Western Intervention in the Balkans: The Strategic Use of Emotion in Conflict (Cambridge Studies in Comparative Politics)
By: Roger D. Petersen (author)Hardback
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Conflicts involve powerful experiences. The residue of these experiences is captured by the concept and language of emotion. Indiscriminate killing creates fear; targeted violence produces anger and a desire for vengeance; political status reversals spawn resentment; cultural prejudices sustain ethnic contempt. These emotions can become resources for political entrepreneurs. A broad range of Western interventions are based on a view of human nature as narrowly rational. Correspondingly, intervention policy generally aims to alter material incentives ('sticks and carrots') to influence behavior. In response, poorer and weaker actors who wish to block or change this Western implemented 'game' use emotions as resources. This book examines the strategic use of emotion in the conflicts and interventions occurring in the Western Balkans over a twenty-year period. The book concentrates on the conflicts among Albanian and Slavic populations (Kosovo, Montenegro, Macedonia, South Serbia), along with some comparisons to Bosnia.
Roger D. Petersen holds B.A., M.A. and Ph.D. degrees in Political Science from the University of Chicago. Since 2001, he has taught in the Political Science Department at MIT, where he was recently named Arthur and Ruth Sloan Professor of Political Science. Petersen studies comparative politics with a special focus on conflict and violence, mainly in Eastern Europe, but also in Colombia and other regions. He is the author of Resistance and Rebellion: Lessons from Eastern Europe (Cambridge, 2001) and Understanding Ethnic Violence: Fear, Hatred, and Resentment in Twentieth-Century Eastern Europe (Cambridge, 2002). He also has an interest in comparative methods and has co-edited, with John Bowen, Critical Comparisons in Politics and Culture (Cambridge, 1999). He teaches classes on civil war, ethnic politics and civil-military relations.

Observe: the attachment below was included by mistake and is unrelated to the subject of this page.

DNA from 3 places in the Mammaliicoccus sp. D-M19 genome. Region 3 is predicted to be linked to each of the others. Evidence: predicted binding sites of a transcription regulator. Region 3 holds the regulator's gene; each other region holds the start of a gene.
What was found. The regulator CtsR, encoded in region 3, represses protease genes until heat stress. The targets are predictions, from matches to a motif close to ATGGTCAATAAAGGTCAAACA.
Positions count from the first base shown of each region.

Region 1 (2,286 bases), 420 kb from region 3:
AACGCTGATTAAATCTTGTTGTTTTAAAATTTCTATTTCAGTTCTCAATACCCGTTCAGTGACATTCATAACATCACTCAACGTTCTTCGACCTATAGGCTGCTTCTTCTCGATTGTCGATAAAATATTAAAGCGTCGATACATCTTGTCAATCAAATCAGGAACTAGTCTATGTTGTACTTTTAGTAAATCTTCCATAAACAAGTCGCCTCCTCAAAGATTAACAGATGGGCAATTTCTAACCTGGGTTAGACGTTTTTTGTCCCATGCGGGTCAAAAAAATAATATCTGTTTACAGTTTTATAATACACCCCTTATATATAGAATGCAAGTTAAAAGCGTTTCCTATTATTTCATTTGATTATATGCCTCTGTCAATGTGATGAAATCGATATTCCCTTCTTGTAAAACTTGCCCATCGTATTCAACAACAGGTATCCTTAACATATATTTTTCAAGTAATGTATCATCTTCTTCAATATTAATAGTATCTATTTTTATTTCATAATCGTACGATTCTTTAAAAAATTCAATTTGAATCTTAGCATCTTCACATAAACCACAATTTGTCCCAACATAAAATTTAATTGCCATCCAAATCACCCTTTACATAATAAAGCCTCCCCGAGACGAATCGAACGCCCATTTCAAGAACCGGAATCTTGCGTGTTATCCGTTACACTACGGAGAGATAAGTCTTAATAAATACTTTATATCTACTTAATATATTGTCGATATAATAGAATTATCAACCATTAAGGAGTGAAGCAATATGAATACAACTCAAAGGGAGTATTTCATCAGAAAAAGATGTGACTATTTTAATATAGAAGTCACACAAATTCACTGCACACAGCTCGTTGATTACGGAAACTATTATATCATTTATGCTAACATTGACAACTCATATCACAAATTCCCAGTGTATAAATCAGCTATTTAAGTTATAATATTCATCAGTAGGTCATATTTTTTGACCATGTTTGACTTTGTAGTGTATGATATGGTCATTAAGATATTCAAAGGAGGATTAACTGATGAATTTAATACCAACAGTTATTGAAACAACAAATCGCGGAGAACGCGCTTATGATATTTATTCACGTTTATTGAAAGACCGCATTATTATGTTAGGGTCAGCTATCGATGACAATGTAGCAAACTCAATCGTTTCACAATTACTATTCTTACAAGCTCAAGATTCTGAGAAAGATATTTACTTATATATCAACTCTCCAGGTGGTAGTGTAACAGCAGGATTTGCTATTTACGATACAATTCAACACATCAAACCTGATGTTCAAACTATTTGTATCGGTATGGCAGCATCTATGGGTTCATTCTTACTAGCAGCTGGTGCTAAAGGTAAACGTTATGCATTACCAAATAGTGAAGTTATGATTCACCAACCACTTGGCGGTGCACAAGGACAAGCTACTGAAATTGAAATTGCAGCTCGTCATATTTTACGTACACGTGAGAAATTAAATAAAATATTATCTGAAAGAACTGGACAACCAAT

Part I. Background and Theory: 1. Western intervention in the Balkans: the strategic use of emotion in conflict; 2. Emotions as resources; 3. The strategic use of emotions I: theory; 4. Western intervention games; 5. The strategic use of emotions II: developing strategies, examples from non-Balkan cases; 6. The strategic use of emotions III: hypotheses; Part II. Cases and Tests: 7. Background to Western intervention in the Balkans; 8. The case of the Roma; 9. Background on Kosovo; 10. Kosovo: waiting for the West; 11. Kosovo: intervention games I; 12. Kosovo: intervention games II; 13. Kosovo conclusions; 14. South Serbia; 15. Macedonia; 16. Bosnia; 17. Montenegro; 18. Conclusion.
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